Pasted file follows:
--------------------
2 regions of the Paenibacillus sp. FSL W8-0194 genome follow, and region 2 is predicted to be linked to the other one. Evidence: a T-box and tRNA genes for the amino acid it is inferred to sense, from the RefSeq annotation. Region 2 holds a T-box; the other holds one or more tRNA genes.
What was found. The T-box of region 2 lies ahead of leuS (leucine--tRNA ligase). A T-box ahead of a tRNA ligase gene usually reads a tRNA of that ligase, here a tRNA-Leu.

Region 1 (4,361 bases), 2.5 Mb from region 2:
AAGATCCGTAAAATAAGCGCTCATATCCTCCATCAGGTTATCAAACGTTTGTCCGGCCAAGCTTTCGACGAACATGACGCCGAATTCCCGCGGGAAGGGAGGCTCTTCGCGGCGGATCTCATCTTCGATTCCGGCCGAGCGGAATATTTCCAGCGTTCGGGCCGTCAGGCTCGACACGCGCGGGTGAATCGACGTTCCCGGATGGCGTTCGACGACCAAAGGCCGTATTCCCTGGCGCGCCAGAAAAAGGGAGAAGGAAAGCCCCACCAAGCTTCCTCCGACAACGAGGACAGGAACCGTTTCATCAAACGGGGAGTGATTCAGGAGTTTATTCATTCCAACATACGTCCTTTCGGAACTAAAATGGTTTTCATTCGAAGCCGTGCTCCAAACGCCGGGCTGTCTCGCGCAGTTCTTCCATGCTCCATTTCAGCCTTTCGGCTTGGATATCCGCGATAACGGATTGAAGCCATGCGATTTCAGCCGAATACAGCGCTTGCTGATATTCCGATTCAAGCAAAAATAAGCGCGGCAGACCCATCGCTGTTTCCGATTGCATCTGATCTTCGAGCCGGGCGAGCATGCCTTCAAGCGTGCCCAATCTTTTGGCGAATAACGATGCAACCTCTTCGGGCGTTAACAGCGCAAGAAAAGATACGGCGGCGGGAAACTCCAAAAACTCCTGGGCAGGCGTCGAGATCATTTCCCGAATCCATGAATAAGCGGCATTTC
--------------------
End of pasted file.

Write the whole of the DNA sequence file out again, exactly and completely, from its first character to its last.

2 regions of the Paenibacillus sp. FSL W8-0194 genome follow, and region 2 is predicted to be linked to the other one. Evidence: a T-box and tRNA genes for the amino acid it is inferred to sense, from the RefSeq annotation. Region 2 holds a T-box; the other holds one or more tRNA genes.
What was found. The T-box of region 2 lies ahead of leuS (leucine--tRNA ligase). A T-box ahead of a tRNA ligase gene usually reads a tRNA of that ligase, here a tRNA-Leu.

Region 1 (4,361 bases), 2.5 Mb from region 2:
AAGATCCGTAAAATAAGCGCTCATATCCTCCATCAGGTTATCAAACGTTTGTCCGGCCAAGCTTTCGACGAACATGACGCCGAATTCCCGCGGGAAGGGAGGCTCTTCGCGGCGGATCTCATCTTCGATTCCGGCCGAGCGGAATATTTCCAGCGTTCGGGCCGTCAGGCTCGACACGCGCGGGTGAATCGACGTTCCCGGATGGCGTTCGACGACCAAAGGCCGTATTCCCTGGCGCGCCAGAAAAAGGGAGAAGGAAAGCCCCACCAAGCTTCCTCCGACAACGAGGACAGGAACCGTTTCATCAAACGGGGAGTGATTCAGGAGTTTATTCATTCCAACATACGTCCTTTCGGAACTAAAATGGTTTTCATTCGAAGCCGTGCTCCAAACGCCGGGCTGTCTCGCGCAGTTCTTCCATGCTCCATTTCAGCCTTTCGGCTTGGATATCCGCGATAACGGATTGAAGCCATGCGATTTCAGCCGAATACAGCGCTTGCTGATATTCCGATTCAAGCAAAAATAAGCGCGGCAGACCCATCGCTGTTTCCGATTGCATCTGATCTTCGAGCCGGGCGAGCATGCCTTCAAGCGTGCCCAATCTTTTGGCGAATAACGATGCAACCTCTTCGGGCGTTAACAGCGCAAGAAAAGATACGGCGGCGGGAAACTCCAAAAACTCCTGGGCAGGCGTCGAGATCATTTCCCGAATCCATGAATAAGCGGCATTTC